As published in The Santa Fe New Mexican
Dec. 23, 2004
Thanks to Public Regulation Commissioner E. Shirley Baca getting arrested on charges of marijuana possession at the Albuquerque International Airport earlier this month, marijuana is once again a hot topic around the halls of state government. There hasn't been this much chatter about pot here since Gary Johnson was governor.
Johnson, who was in office from 1995 to the end of 2002, became a national voice for reforming drug laws, though his advocacy undoubtedly hurt his relationship with many of his fellow Republicans and didn't win many Democratic friends in the Legislature.
In case you've been on another planet for the past couple of weeks, Baca's arrest touched off an uproar.
A majority of her fellow PRC members asked her to resign. Both Gov. Bill Richardson and state Democratic Chairman John Wertheim both have said she should step down. Some just shook their heads and said, "Eeee, Shirley ..."
The reaction has been so one-sided, it's almost hard to believe that just a few years ago there was a serious debate in the Roundhouse about decriminalizing weed.
So what does Johnson think about the Baca situation?
In an e-mail conversation this week, the former governor said, "I find the E. Shirley Baca story indicative of what is going on in this country every day. There are people in all walks of life that pay taxes, are good parents, are influential in their communities, and are law abiding citizens except for the fact that they smoke marijuana.
"I don't think it should be illegal to smoke marijuana in the confines of your own home doing no harm to anyone arguably other than yourself," Johnson said.
"All that said, Shirley Baca seems to be a hypocrite," Johnson said. "She smokes pot and yet it's not OK for anyone working for her. She advocates zero tolerance for anyone using drugs and alcohol within her office and yet it appears that does not apply to herself."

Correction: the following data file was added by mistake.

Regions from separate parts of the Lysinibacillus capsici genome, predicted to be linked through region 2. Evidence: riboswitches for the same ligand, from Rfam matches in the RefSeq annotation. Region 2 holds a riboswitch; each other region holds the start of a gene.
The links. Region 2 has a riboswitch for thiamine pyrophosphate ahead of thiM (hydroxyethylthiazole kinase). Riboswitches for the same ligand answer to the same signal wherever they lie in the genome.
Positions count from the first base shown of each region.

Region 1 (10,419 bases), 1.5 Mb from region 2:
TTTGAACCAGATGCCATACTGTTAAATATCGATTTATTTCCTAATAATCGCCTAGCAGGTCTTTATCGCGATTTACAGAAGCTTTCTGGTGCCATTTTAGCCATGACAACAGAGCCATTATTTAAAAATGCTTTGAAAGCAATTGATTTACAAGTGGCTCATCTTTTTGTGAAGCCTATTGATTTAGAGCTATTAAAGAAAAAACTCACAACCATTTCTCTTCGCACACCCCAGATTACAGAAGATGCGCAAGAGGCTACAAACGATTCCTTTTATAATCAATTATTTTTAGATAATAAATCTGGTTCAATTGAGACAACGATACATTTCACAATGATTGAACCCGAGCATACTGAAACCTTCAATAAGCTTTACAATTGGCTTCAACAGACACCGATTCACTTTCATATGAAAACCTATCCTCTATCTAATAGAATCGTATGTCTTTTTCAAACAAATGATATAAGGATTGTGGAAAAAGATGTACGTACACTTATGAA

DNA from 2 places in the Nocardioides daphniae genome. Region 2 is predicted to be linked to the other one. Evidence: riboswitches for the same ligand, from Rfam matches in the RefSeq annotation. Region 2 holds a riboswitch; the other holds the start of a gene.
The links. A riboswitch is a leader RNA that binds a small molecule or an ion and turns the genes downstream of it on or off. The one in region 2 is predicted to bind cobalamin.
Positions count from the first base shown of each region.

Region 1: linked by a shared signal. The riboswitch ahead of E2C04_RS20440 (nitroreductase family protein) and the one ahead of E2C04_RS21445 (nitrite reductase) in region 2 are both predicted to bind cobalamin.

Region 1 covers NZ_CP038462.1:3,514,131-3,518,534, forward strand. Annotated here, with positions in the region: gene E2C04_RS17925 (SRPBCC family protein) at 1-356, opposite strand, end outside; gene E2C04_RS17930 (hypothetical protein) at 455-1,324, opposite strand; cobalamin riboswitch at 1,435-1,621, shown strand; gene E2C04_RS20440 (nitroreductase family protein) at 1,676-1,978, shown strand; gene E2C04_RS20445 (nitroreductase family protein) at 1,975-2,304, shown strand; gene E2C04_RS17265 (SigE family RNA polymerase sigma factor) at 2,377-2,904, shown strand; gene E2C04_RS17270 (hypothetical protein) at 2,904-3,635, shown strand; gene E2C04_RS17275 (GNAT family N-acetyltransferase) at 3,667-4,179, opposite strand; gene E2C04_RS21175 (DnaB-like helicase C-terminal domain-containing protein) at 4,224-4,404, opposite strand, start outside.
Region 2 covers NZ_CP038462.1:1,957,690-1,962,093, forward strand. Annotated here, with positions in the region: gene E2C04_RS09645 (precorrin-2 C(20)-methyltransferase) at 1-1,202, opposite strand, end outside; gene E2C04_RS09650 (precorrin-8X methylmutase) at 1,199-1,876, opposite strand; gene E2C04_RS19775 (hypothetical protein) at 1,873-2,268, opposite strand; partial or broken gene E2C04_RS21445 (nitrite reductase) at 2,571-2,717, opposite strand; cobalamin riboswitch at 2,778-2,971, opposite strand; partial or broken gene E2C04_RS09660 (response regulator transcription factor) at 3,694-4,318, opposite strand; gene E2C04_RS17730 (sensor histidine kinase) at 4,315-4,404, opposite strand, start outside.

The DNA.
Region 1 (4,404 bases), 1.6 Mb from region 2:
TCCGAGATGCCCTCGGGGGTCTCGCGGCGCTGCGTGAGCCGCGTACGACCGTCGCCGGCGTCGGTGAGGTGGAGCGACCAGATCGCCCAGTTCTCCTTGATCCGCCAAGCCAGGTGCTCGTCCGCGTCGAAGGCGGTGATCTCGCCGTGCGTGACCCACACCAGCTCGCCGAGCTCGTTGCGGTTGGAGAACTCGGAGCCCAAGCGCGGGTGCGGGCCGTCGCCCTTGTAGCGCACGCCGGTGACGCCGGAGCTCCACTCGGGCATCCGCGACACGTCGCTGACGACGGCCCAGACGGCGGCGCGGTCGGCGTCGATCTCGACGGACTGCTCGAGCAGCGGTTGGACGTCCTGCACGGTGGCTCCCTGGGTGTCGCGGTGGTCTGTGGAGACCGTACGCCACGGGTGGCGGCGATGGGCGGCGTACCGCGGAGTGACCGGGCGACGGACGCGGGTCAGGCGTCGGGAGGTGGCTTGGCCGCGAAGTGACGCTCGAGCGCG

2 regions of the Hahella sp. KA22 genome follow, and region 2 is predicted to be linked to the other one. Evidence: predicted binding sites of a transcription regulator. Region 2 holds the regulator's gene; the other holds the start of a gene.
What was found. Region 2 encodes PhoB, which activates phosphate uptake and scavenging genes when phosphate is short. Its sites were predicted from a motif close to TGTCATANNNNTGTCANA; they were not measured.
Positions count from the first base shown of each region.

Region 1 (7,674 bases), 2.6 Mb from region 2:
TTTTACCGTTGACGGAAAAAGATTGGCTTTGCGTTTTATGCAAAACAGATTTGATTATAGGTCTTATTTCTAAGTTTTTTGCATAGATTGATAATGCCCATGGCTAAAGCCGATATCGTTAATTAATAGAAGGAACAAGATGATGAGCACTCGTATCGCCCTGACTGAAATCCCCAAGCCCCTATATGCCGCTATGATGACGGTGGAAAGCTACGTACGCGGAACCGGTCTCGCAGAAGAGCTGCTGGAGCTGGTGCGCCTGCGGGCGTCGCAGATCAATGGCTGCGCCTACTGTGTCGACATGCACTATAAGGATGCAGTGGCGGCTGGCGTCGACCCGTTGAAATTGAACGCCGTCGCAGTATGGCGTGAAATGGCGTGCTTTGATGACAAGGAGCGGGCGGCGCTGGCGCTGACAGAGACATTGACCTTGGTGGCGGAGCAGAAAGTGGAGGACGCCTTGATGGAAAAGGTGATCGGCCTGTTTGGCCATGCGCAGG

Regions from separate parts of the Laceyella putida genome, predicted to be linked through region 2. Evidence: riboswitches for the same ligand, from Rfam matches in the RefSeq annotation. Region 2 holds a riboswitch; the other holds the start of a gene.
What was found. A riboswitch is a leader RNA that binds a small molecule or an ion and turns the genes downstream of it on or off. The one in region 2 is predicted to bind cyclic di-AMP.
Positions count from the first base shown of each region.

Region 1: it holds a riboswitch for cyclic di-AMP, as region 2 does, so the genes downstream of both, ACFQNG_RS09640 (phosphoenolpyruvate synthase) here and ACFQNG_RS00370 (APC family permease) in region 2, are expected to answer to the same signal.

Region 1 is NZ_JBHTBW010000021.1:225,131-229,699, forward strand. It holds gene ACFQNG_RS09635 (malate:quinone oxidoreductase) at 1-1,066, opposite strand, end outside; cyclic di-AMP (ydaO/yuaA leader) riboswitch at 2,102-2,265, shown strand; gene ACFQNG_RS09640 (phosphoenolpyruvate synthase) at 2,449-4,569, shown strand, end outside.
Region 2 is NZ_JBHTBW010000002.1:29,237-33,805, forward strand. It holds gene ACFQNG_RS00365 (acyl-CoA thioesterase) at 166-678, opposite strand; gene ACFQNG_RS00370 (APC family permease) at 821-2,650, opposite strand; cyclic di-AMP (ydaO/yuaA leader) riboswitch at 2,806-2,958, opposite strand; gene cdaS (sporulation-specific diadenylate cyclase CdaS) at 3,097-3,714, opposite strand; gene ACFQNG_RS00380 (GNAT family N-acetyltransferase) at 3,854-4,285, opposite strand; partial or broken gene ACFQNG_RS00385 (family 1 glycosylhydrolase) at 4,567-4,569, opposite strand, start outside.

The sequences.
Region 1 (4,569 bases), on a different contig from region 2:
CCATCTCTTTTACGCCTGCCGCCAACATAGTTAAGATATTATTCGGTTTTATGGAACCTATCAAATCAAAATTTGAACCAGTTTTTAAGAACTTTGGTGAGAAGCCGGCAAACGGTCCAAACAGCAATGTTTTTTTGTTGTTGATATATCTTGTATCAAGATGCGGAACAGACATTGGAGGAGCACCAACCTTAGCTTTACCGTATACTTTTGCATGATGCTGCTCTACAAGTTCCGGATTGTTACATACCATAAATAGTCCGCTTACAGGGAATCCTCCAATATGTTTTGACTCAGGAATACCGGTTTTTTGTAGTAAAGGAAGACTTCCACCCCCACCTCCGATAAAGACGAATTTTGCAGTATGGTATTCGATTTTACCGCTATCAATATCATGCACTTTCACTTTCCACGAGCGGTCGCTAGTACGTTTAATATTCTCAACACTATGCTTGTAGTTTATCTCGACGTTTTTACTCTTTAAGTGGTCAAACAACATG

Baca reportedly told airport police that she occasionally smokes marijuana. However since then she has denied that she put the contraband in her suitcase where authorities found it.
"In my business and in state government I had drug policies that were not zero tolerance," Johnson continued I wanted to help individuals that might turn out to be drug or alcohol abusers."
"I don't remember her standing beside me when I advocated rational drug reform in this country," Johnson said. "I don't remember her wanting rational drug reform in her high-profile runs for the U.S. Congress. Come clean Shirley, and advocate change in our current drug policies. Prevent the future millions that will be subjected to arrest and incarceration. You are now one of them."
I'd just like to thank the governor: Many things have changed since the Johnson era. Back in those days, a big percentage of people in the room at a governor's press conference actually were members of the press.
But Bil Richardson is a believer in press conferences doubling as pep rallies. These events are packed with folks whose main reason for being there is to pay verbal tribute to the chief executive. I recently joked with a Richardson press aide about creating a new drinking game: You take a shot every time someone says, "I'd just like to thank the governor."
But last week was the ultimate. There was a press conference Friday to announce a holiday anti-drunken driving blitz and his proposal for spending $150 million on economic development, housing, water, energy, health and higher education projects.
The Governor's Cabinet Room was jammed with police from a whole galaxy of police departments from around the state, as well as bureaucrats from the various agencies in line for their share of the money.
Somewhere in the claustrophobic confides of the room were about three reporters - including The New Mexican's Ben Neary. The room was so crowded that reporters from the Associated Press and The Albuquerque Journal were left standing in the lobby of the governor's office. They didn't make their way into the press conference until the cops started leaving after the DWI announcement.
Fighting urban legends: Recently a co-worker sent everyone in our office an alarming e-mail about telemarketers getting a directory of cell phone numbers. The same dire warning was posted on my favorite internet music board too.
Like most alarming e-mails, it's not true. And if you don't believe me, ask Attorney General Patricia Madrid, who just issued a written statement debunking the cell phone/telemarketing scare.
"I want to reassure New Mexicans that this is just another 'urban legend' that spreads around the Internet like wildfire," Madrid said in the statement. "Even though you may trust the person who sent it to you, do not immediately trust the information contained in these messages. ... Research the claims in an e-mail before you press the 'send' button - don't help perpetuate 'urban legends' by spreading them before looking into their accuracy."
A good place to start is www.snopes.com, which specializes in urban legends and hoaxes.
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